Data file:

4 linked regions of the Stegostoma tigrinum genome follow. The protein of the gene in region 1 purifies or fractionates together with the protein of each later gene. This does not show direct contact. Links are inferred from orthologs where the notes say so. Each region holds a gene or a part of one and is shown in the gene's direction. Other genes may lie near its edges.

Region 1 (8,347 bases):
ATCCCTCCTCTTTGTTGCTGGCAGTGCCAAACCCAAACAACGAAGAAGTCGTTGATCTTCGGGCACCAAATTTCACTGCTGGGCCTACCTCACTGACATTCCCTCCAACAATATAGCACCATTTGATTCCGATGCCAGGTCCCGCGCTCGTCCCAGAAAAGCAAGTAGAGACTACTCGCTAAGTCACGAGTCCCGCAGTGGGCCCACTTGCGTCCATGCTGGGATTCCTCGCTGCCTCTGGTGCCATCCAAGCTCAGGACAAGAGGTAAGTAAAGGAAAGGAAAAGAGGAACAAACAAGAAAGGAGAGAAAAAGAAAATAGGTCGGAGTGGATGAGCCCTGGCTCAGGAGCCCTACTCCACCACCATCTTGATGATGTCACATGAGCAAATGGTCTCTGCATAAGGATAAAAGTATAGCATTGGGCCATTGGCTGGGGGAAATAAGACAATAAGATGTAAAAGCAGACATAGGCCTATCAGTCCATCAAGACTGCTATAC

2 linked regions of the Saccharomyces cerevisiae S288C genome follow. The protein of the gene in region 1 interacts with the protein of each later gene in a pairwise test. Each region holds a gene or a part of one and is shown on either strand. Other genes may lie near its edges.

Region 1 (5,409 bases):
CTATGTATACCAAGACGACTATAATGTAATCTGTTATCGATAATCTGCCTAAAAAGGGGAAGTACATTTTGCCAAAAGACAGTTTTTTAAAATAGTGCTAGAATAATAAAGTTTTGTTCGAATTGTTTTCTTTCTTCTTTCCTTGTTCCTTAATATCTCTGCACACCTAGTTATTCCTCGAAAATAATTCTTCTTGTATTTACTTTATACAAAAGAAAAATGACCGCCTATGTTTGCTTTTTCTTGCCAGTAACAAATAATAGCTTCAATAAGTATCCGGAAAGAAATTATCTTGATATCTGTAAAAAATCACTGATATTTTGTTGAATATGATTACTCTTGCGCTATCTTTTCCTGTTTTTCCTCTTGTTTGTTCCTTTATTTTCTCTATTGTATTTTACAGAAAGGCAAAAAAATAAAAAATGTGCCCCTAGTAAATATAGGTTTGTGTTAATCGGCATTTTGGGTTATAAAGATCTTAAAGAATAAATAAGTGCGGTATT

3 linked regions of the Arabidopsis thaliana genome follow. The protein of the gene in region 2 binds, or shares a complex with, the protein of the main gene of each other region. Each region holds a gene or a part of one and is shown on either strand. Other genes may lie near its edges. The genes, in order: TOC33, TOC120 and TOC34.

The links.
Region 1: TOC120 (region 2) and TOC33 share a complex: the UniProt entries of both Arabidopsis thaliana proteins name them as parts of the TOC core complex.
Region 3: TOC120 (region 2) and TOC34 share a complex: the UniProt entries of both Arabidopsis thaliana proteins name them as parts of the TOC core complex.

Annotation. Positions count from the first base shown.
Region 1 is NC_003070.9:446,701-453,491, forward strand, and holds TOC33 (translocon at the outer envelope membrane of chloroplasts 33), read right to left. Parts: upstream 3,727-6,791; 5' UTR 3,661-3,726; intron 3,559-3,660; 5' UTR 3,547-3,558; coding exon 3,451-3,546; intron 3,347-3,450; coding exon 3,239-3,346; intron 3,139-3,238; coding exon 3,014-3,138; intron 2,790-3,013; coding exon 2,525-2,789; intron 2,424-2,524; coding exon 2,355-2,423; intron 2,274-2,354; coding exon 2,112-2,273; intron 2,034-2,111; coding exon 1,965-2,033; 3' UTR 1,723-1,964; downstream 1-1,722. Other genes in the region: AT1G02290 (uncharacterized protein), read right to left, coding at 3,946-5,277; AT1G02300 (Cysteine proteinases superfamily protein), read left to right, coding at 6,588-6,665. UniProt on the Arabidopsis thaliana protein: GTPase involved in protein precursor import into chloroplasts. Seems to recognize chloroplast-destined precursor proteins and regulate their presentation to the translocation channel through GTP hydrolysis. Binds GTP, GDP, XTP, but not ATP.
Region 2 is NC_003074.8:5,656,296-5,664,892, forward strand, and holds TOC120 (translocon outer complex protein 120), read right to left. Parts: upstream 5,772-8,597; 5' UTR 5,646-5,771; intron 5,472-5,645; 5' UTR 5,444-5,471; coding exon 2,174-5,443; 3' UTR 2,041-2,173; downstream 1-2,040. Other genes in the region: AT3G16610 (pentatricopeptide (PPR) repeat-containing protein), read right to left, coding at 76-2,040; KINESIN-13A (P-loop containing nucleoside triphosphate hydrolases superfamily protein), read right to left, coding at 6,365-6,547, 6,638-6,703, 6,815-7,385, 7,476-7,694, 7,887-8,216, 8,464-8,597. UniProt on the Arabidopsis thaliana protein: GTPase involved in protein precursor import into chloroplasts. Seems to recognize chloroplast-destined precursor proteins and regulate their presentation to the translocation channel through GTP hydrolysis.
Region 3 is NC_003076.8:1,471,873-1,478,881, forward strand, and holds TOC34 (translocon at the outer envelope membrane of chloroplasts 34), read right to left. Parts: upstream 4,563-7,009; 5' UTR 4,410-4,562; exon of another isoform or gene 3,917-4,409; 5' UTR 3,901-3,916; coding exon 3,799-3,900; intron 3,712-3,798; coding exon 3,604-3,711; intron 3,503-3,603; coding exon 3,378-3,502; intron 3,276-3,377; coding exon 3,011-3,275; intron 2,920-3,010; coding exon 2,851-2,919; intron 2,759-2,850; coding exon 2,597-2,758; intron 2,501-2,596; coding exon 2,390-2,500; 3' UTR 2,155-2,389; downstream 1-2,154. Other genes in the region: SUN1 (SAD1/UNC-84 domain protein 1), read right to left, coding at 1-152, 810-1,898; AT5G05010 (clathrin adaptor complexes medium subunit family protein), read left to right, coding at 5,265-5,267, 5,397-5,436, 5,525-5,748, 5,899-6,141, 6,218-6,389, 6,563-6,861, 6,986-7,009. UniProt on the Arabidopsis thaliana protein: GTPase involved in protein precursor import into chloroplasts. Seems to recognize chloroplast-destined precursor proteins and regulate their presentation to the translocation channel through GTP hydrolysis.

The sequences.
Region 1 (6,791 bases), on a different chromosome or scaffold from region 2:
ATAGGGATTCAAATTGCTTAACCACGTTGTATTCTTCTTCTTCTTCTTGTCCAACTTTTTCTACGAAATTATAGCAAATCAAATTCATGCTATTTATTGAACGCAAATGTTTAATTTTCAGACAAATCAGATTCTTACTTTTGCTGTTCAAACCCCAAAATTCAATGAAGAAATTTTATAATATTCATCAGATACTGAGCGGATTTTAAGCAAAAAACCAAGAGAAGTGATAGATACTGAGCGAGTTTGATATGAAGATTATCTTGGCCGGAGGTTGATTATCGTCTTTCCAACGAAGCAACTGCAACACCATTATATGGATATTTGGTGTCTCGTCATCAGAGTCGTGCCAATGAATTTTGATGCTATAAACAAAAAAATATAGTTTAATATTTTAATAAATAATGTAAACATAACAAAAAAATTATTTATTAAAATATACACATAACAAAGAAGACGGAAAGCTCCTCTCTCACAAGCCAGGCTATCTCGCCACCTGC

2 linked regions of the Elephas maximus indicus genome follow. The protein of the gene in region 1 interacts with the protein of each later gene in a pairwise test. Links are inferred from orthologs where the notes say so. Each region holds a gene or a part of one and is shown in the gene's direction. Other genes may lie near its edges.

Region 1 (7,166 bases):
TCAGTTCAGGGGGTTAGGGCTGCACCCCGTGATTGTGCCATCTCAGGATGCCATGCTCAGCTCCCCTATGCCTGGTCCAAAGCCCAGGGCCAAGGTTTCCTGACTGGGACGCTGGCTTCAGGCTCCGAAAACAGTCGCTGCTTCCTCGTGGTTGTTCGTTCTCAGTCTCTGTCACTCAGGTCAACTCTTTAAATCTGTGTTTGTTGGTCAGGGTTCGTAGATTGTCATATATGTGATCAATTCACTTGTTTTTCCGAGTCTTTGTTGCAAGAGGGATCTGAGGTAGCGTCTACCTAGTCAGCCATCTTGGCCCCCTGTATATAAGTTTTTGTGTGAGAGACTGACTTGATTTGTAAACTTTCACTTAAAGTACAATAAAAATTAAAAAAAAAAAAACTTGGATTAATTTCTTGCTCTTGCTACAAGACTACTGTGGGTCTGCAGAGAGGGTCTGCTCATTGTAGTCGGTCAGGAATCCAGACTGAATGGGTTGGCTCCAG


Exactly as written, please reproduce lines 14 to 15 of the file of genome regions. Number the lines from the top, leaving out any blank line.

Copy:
Region 3 is NC_003076.8:1,471,873-1,478,881, forward strand, and holds TOC34 (translocon at the outer envelope membrane of chloroplasts 34), read right to left. Parts: upstream 4,563-7,009; 5' UTR 4,410-4,562; exon of another isoform or gene 3,917-4,409; 5' UTR 3,901-3,916; coding exon 3,799-3,900; intron 3,712-3,798; coding exon 3,604-3,711; intron 3,503-3,603; coding exon 3,378-3,502; intron 3,276-3,377; coding exon 3,011-3,275; intron 2,920-3,010; coding exon 2,851-2,919; intron 2,759-2,850; coding exon 2,597-2,758; intron 2,501-2,596; coding exon 2,390-2,500; 3' UTR 2,155-2,389; downstream 1-2,154. Other genes in the region: SUN1 (SAD1/UNC-84 domain protein 1), read right to left, coding at 1-152, 810-1,898; AT5G05010 (clathrin adaptor complexes medium subunit family protein), read left to right, coding at 5,265-5,267, 5,397-5,436, 5,525-5,748, 5,899-6,141, 6,218-6,389, 6,563-6,861, 6,986-7,009. UniProt on the Arabidopsis thaliana protein: GTPase involved in protein precursor import into chloroplasts. Seems to recognize chloroplast-destined precursor proteins and regulate their presentation to the translocation channel through GTP hydrolysis.

The sequences.